ACA Mandate Clobbers ACA Subsidy: CBO


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Killing the Affordable Care Act individual mandate would probably increase the number of Americans without health coverage by 13 million by 2027, according to the Congressional Budget Office.

Saving the ACA cost-sharing reduction (CSR) subsidy program would do little or nothing to compensate for the loss of the ACA mandate, CBO analysts predict.


Keith Hall, the CBO director, summarized those conclusions in a letter he sent Wednesday to Sen. Patty Murray, D-Wash. A copy of the letter is available here.

(Related: Lamar Alexander Keeps the Individual Health Rescue Fight Alive)

The CBO is a congressional office that helps members of Congress understand how legislative proposals, and existing statutes, might affect federal spending and the federal budget deficit.

Murray, the highest-ranking Democrat on the Senate Health, Education, Labor and Pensions Committee has been working with Sen. Lamar Alexander, R-Tenn., on developing the Bipartisan Health Care Stabilization Act of 2017, a bipartisan bill that seeks to stabilize the individual major medical market while Congress debates bigger changes to the current ACA individual market rules and programs.


The Cost-Sharing Reduction Subsidy

One key part of the Alexander-Murray bill would restore funding for the cost-sharing reduction subsidy program.

Drafters of the ACA created two major subsidy programs to help people buy medical coverage through the ACA public health insurance exchange system. One program, for exchange plan users with income from 138% of the federal poverty level (or, in some states, 100% of the federal poverty level) to 400% of the federal poverty level, provides “advance premium tax credit” (APTC) subsidies.

In most of the country, the APTC subsidy would help a family of four with annual income ranging from about $34,000 to about $98,000.


For most people who use the APTC subsidy, the subsidy has the effect of reducing what people actually pay out-of-pocket each month for coverage.

The other subsidy, the cost-sharing reduction (CSR) subsidy, helps people with income from 138% of the federal poverty level (or 100% of the federal poverty level) to 250% of the federal poverty level pay health plan deductibles, co-payments and coinsurance amounts.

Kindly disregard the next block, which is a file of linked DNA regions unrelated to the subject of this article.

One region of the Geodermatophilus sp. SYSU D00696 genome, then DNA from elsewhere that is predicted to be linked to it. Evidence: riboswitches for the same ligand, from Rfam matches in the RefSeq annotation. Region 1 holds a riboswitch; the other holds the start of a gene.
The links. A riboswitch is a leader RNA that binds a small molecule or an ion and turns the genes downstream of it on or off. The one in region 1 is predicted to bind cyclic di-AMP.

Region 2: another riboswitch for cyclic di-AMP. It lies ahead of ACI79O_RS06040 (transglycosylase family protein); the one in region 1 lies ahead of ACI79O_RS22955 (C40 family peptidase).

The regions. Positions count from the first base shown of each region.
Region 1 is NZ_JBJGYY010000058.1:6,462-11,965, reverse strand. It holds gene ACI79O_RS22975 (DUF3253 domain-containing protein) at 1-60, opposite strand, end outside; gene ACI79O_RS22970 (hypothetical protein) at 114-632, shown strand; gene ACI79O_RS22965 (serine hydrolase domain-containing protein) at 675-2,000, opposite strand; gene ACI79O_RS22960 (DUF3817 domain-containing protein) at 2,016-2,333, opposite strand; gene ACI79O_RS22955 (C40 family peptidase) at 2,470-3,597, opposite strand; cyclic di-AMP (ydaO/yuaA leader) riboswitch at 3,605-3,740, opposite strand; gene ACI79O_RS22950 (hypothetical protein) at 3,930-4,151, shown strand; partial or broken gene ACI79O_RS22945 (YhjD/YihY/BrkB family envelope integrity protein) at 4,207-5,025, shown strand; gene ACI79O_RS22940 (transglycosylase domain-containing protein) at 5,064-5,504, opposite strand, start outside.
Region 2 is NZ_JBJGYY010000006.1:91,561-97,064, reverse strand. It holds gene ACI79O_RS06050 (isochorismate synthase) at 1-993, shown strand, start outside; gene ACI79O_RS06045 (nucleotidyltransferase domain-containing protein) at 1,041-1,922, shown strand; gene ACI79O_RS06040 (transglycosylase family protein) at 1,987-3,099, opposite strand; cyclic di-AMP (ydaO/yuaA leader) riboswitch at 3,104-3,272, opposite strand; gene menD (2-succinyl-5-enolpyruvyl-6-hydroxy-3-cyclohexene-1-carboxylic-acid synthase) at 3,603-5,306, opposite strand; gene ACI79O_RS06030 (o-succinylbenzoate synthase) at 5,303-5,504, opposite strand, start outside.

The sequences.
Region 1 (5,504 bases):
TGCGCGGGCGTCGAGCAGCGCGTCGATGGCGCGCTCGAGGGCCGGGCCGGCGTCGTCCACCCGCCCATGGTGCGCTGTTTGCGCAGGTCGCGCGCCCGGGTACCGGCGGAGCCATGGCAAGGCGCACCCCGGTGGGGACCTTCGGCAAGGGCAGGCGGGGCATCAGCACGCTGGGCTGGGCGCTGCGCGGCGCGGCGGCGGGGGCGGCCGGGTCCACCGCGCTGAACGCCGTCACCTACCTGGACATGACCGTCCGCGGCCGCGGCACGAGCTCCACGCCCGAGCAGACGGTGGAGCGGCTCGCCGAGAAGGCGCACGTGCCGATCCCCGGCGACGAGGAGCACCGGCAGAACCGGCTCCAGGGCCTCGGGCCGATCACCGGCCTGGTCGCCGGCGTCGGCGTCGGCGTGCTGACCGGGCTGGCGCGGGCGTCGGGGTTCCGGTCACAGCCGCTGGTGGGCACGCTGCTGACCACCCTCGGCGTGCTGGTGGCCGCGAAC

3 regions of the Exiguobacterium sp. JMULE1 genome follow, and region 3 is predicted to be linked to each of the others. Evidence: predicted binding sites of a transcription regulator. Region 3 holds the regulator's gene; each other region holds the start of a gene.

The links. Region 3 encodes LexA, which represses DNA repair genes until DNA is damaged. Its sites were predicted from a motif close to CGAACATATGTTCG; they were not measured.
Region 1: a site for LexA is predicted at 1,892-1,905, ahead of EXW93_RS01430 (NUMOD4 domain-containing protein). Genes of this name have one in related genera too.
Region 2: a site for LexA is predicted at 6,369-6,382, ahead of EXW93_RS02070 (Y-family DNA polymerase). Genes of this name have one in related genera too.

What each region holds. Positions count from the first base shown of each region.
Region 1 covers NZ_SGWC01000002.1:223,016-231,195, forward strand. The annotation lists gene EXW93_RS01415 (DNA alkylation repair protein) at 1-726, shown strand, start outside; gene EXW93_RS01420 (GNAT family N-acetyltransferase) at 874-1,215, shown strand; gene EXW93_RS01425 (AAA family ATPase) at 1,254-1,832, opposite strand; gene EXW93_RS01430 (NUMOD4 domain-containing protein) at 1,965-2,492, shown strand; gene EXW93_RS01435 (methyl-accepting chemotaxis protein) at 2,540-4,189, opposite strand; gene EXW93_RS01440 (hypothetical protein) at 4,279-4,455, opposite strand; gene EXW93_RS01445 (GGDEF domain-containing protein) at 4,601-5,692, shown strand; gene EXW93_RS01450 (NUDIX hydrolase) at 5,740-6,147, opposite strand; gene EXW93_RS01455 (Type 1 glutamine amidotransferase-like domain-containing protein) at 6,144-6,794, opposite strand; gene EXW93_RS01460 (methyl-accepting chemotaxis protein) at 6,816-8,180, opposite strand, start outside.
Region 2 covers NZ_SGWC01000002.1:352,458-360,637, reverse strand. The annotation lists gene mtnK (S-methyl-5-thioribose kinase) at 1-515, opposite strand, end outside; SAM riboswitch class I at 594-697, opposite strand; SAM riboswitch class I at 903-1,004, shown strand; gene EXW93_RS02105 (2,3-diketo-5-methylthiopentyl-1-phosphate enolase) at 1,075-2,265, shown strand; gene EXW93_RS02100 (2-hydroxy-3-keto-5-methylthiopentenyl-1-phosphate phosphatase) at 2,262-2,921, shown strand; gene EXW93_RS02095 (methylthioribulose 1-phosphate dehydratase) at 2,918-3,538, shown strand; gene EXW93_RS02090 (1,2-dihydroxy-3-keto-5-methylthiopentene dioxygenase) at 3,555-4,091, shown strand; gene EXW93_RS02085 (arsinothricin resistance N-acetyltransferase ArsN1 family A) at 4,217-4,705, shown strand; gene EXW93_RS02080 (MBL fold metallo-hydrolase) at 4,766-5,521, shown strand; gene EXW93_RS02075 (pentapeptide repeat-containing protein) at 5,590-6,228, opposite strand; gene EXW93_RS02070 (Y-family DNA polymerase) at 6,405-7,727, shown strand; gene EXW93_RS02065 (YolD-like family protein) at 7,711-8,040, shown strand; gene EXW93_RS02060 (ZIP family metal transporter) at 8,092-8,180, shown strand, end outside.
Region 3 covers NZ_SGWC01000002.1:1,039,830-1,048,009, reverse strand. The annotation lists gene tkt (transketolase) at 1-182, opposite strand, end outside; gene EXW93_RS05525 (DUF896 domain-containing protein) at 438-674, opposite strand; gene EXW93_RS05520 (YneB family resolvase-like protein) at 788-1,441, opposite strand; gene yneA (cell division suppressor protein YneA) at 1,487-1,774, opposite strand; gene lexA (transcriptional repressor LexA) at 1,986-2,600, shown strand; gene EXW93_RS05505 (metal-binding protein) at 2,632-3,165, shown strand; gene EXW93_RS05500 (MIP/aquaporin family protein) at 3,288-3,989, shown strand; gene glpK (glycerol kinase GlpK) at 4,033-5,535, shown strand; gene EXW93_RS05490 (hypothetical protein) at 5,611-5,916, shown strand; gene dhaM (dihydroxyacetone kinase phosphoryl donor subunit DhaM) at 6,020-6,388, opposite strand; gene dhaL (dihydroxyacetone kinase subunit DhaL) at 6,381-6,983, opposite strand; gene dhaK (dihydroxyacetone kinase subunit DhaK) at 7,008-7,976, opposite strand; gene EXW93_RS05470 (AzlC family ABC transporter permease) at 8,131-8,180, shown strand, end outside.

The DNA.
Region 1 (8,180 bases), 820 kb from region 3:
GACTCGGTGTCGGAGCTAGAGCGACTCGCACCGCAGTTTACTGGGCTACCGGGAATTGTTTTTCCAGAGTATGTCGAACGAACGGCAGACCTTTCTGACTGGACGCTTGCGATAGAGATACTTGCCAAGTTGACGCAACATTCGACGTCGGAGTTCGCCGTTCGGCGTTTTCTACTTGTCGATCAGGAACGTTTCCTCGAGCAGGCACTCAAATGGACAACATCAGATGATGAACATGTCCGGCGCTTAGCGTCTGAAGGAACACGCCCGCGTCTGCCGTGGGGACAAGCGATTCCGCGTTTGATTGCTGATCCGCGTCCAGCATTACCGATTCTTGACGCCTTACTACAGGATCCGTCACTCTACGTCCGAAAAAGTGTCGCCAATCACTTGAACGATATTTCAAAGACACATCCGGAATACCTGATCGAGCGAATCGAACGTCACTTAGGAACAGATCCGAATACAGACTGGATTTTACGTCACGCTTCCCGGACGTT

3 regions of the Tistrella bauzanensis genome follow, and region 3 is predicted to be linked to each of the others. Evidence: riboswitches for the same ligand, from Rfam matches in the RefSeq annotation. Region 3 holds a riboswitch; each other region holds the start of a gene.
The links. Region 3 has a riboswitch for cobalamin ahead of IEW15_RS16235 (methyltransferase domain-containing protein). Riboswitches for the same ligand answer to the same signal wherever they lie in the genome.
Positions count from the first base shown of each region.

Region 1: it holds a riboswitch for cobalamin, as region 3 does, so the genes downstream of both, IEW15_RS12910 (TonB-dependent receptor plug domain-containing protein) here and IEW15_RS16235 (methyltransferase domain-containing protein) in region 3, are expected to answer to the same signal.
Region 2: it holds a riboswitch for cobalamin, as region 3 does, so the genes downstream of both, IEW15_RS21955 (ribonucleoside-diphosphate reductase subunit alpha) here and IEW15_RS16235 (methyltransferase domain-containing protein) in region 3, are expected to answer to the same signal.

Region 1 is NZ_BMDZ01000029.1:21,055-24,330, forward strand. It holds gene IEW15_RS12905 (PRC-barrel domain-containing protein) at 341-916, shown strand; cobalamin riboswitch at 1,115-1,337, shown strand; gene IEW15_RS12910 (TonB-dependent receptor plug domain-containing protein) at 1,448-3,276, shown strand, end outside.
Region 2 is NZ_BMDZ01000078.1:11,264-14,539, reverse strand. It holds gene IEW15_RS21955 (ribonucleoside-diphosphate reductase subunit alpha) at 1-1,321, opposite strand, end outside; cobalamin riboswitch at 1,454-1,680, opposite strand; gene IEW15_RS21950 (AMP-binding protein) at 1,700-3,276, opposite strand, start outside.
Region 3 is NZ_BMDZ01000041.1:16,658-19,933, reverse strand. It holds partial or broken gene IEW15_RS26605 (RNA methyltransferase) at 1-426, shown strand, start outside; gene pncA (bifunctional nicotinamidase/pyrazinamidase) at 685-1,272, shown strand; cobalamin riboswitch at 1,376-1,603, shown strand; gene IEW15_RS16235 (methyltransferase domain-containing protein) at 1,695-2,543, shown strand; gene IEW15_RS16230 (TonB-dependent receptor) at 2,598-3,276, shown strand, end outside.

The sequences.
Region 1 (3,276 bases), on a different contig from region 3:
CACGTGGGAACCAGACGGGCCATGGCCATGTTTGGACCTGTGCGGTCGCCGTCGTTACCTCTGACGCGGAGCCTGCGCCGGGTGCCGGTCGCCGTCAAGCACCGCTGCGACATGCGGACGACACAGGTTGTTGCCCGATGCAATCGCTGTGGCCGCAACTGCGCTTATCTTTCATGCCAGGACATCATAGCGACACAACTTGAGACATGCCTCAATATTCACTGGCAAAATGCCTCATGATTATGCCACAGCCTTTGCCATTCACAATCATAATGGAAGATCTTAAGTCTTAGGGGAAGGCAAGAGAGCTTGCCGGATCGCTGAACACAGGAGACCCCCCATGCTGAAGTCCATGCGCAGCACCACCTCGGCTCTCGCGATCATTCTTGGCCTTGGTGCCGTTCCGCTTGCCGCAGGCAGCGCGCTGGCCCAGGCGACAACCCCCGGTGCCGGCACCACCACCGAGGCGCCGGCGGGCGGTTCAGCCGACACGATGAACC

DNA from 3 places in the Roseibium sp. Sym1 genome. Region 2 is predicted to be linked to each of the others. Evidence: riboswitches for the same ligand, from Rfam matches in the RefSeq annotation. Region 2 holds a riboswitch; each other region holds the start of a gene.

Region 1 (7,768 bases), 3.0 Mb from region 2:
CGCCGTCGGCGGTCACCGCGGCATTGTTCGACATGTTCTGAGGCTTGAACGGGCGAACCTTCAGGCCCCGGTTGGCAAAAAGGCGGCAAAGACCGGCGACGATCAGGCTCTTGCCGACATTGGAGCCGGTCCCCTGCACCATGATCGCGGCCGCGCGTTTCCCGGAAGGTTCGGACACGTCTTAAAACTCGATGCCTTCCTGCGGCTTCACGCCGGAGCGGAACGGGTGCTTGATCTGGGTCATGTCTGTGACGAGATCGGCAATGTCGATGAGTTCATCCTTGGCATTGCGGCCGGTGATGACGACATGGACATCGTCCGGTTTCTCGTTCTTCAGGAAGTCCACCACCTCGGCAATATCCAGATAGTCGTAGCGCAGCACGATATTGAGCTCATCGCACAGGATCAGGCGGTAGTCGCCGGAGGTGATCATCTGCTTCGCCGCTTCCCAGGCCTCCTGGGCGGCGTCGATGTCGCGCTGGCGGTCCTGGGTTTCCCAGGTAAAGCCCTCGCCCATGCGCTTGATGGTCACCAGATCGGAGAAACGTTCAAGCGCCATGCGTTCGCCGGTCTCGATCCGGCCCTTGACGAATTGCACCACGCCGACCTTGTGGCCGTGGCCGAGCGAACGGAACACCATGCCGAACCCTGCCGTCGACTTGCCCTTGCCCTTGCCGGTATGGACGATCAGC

Republicans in Congression have questioned from the beginning whether the U.S. Department of Health and Human Services had proper congressional authorization to make the CSR payments. The new administration of President Donald Trump continued making the payments for much of the year, but he cut off the subsidy payment stream for 2017 coverage in October.


CBO Effects Analysis

CBO analysts predicted in August that, if other ACA rules and programs stay the same, the loss of the cost-sharing reduction subsidy would have little effect on the number of people with individual major medical health coverage, because most CSR subsidy users would get enough extra APTC subsidy help to compensate for the loss of the CSR subsidy.

(Related: 3 Weird Ways an ACA Subsidy Cut Could Help You)

The ACA individual mandate, which is deeply unpopular with many Republicans, now requires many people to have what the government classifies as solid major medical coverage for much of the year or else pay a penalty at tax time.


Earlier this month, Hall writes, the CBO predicted that eliminating the ACA individual mandate would increase the number of Americans without health coverage by 4 million over the currently predicted “baseline” level in 2019, and by 13 million in 2027.

The CBO baseline projections provided in August run from 2017 through 2026.

The August version of the projections show that, under the current ACA rules, with the CSR subsidies still in place, the United States would have about 27 million uninsured people in 2019, and about 28 million uninsured people in 2026.


If most current ACA rules and the ACA CSR subsidy stay in place, but the individual mandate goes away, the country could have 31 million uninsured people in 2019 and 41 million uninsured people in 2026, according to calculations based on the CBO baseline projections and the new impact analyses.

—Read Republicans Push New Deal on ACA Subsidy Payments, Ending Mandates on ThinkAdvisor.

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